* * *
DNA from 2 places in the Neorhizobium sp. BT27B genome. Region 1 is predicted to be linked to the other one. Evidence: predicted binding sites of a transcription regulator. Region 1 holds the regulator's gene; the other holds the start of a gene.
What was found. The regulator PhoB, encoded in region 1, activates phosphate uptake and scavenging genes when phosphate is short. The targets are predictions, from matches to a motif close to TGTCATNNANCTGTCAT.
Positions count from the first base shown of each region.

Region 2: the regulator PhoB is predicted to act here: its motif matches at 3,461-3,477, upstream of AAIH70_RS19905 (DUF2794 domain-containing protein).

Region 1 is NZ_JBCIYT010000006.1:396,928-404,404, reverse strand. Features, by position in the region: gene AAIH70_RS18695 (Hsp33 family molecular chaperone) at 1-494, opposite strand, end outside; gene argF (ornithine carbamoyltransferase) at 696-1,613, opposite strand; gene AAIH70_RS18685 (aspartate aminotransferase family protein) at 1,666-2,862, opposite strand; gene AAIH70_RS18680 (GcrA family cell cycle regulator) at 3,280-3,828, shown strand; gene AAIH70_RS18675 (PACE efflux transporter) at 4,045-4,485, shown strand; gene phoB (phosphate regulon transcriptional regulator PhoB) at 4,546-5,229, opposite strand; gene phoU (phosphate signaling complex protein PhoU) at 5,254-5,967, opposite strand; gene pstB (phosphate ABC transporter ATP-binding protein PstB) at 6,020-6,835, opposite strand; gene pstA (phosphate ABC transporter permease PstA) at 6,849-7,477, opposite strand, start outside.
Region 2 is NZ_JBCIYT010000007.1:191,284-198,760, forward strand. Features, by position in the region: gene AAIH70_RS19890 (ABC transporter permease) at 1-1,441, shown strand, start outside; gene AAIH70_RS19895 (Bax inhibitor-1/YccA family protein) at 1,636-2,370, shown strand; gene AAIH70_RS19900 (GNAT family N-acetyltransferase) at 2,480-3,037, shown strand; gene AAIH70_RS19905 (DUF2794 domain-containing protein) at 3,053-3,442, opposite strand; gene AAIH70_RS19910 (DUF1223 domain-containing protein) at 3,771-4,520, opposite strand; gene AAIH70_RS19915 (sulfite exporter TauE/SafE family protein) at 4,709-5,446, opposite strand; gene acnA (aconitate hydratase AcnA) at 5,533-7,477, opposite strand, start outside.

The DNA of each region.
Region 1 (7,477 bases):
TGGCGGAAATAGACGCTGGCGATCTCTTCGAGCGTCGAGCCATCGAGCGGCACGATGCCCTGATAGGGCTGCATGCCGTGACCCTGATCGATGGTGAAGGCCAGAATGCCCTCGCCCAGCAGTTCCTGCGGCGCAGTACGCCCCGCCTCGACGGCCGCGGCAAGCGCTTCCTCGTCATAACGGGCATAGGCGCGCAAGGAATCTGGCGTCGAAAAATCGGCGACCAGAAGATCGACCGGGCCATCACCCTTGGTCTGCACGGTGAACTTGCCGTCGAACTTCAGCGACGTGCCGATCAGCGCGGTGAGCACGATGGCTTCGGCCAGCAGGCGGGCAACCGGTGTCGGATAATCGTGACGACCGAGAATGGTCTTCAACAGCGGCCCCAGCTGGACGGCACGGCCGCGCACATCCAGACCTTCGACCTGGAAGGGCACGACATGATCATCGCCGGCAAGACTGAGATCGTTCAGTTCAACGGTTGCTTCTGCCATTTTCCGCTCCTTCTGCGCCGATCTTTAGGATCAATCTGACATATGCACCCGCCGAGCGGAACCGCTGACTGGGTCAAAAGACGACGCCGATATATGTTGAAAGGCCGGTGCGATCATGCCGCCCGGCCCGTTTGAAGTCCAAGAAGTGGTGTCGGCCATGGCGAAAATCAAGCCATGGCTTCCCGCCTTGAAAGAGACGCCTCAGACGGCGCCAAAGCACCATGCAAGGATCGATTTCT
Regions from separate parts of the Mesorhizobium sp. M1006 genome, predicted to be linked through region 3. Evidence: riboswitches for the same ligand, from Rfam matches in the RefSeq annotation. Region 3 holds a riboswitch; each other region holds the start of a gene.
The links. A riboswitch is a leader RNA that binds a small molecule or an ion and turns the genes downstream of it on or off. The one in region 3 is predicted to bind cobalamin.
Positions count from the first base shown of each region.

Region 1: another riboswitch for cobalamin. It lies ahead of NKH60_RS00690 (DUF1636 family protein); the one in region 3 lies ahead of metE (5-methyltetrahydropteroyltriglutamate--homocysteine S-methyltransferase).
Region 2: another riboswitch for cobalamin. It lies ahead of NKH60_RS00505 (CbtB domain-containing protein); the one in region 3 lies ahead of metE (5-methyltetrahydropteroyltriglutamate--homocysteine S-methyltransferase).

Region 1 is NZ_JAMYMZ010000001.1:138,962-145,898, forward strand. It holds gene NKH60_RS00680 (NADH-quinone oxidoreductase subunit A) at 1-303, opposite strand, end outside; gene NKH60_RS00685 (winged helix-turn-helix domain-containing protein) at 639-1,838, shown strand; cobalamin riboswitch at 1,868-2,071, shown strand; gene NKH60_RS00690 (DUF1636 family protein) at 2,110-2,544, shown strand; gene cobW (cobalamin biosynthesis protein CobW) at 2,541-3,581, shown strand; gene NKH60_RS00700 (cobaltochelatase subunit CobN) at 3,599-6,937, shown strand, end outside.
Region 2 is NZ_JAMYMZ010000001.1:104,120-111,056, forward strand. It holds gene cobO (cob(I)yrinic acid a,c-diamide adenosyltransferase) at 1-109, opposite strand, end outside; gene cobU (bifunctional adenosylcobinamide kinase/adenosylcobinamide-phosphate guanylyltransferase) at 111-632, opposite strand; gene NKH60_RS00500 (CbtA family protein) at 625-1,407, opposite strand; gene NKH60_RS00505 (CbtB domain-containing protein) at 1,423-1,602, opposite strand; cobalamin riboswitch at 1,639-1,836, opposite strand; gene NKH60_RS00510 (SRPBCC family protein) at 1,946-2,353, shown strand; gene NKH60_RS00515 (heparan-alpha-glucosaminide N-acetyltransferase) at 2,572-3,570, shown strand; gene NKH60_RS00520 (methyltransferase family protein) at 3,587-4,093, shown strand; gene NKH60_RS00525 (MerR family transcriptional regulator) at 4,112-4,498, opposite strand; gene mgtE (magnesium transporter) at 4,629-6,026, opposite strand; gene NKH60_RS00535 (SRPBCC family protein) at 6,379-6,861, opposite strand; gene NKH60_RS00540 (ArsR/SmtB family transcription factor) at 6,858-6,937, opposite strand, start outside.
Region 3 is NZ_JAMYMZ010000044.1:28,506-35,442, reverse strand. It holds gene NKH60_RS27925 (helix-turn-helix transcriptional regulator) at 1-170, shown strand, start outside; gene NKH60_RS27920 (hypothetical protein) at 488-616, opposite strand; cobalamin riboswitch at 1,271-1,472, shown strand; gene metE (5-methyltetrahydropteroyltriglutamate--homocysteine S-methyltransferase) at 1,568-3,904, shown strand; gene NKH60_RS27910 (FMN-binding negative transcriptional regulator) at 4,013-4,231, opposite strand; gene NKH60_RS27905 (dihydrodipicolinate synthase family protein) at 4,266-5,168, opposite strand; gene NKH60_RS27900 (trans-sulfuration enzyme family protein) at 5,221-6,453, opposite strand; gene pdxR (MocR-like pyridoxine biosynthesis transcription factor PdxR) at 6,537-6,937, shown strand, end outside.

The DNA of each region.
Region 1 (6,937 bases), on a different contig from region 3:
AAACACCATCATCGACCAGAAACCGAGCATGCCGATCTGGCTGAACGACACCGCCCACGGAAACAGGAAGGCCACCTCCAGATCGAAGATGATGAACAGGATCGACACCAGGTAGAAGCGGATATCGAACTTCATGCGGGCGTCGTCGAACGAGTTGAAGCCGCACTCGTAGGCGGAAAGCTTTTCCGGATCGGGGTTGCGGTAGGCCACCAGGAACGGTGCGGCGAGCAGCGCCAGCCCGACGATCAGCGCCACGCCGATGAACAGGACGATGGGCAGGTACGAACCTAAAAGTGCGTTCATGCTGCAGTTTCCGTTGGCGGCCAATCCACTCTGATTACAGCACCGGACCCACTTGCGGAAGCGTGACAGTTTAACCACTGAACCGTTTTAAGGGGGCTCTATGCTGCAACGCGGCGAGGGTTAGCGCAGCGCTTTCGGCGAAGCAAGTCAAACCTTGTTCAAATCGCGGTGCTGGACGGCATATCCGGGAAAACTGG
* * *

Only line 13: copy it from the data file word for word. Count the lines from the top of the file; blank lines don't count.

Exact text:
Region 1: another riboswitch for cobalamin. It lies ahead of NKH60_RS00690 (DUF1636 family protein); the one in region 3 lies ahead of metE (5-methyltetrahydropteroyltriglutamate--homocysteine S-methyltransferase).